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Title:Motor and Cerebellar Effects in Rats Exposed to PCBs and Methylmercury During Early Development
Author(s):Roegge, Cindy S.
Doctoral Committee Chair(s):Schantz, Susan L.
Department / Program:Neuroscience
Discipline:Neuroscience
Degree Granting Institution:University of Illinois at Urbana-Champaign
Degree:Ph.D.
Genre:Dissertation
Subject(s):Biology, Neuroscience
Abstract:Polychlorinated biphenyls (PCBs) and methylmercury (MeHg) are found in the same food sources, particularly fish and seafood, and recent studies suggest they may have additive or interactive effects on the nervous system. High doses of MeHg are known to target the cerebellum and impair balance and coordination, but the effects of lower doses were unclear and the effects of PCBs were not well-studied. Therefore, we investigated the effects of developmental PCB and/or MeHg exposure on motor function and cerebellar structure. Female Long-Evans rats were divided into four groups: (1) vehicle controls, (2) PCBs only, (3) MeHg only, and (4) PCB+MeHg. Exposures to PCBs and/or MeHg began 4 weeks prior to breeding and continued to postnatal day (PND) 16. The offspring were weaned on PND21 and tested as adults on three motor tasks---climbing a vertical rope, traversing parallel bars, and crossing a rotating rod. We found no clear deficits on the rope climb or parallel bars following the exposures. However, combined exposure to PCBs and MeHg caused significant increases in the number of slips from the rotating rod that were especially apparent at the highest rpms. Rotating rod deficits can be indicative of cerebellar damage. At high doses MeHg targets the cerebellum causing structural changes. PCBs may also alter cerebellar structure via their effects on thyroid hormones. Therefore, we investigated the effects of combined PCB and MeHg exposure on Purkinje cells (PCs) and cerebellar structure. Golgi-stained PCs were examined in PND21 brains. There were no significant changes in dendritic tree branching area, primary dendrite length, or PC structural abnormalities, which included ectopic PCs. However, exposed male rats did show a marginally significant increase in PC height, suggesting a subtle thyromimetic effect in the cerebellum. Adult brains were collected at the end of motor testing, but there were no exposure-related changes in adult cerebellar weight, PC number, total volume, or layer volumes with the paramedian lobule, which is vital for limb control. These findings suggest that alternative hypotheses for the rotating rod deficit should be examined, including alterations in intracellular calcium signaling within the cerebellum or changes in vestibular system development.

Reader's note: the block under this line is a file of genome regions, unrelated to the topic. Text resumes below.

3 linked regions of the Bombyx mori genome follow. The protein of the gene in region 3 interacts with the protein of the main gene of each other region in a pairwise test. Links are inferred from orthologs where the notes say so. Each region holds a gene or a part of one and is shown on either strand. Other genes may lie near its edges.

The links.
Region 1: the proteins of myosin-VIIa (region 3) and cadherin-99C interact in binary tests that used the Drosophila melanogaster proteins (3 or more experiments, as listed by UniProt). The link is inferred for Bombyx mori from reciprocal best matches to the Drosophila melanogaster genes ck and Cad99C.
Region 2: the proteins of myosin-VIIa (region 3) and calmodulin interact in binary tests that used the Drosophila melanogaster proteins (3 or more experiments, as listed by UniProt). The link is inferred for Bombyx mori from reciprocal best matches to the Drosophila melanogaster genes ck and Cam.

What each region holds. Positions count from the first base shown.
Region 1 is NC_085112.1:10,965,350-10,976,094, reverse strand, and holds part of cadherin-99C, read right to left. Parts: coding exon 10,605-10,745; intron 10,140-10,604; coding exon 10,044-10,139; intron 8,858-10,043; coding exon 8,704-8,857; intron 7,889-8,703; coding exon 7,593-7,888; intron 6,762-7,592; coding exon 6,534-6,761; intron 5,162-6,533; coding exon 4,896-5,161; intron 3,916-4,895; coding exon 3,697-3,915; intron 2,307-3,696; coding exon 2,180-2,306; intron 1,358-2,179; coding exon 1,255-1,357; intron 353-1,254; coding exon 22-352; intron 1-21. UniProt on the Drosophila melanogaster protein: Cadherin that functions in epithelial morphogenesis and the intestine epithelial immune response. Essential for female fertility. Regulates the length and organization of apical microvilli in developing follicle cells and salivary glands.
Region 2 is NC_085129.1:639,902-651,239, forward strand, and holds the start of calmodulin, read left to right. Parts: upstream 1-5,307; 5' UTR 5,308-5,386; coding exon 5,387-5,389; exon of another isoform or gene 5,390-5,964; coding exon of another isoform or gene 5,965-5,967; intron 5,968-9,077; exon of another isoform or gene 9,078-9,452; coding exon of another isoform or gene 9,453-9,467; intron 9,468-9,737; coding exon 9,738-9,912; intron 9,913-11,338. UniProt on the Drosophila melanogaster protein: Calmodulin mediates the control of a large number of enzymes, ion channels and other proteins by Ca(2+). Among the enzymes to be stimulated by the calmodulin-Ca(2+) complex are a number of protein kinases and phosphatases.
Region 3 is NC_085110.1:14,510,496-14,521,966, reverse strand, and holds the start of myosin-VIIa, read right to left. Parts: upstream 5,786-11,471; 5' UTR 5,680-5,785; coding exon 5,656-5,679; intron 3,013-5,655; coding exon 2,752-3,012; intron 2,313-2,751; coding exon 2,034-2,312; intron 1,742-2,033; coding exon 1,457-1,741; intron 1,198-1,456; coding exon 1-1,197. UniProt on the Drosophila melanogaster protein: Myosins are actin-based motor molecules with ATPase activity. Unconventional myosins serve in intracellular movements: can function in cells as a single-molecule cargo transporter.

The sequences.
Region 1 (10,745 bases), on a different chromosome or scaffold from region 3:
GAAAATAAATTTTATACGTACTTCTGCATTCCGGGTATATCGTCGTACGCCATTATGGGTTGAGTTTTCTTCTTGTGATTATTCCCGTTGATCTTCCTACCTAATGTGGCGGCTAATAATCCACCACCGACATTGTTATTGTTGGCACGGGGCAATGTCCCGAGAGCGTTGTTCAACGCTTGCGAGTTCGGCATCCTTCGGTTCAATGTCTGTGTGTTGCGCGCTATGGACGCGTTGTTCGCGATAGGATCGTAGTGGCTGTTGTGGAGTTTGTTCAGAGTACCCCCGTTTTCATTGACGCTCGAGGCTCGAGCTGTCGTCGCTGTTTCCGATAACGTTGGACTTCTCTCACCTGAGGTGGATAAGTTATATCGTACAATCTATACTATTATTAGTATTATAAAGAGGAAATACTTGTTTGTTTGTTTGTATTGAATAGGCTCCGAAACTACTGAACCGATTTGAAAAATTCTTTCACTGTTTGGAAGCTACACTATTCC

Issue Date:2005
Type:Text
Language:English
Description:137 p.
Thesis (Ph.D.)--University of Illinois at Urbana-Champaign, 2005.
URI:http://hdl.handle.net/2142/82503
Other Identifier(s):(MiAaPQ)AAI3182365
Date Available in IDEALS:2015-09-25
Date Deposited:2005


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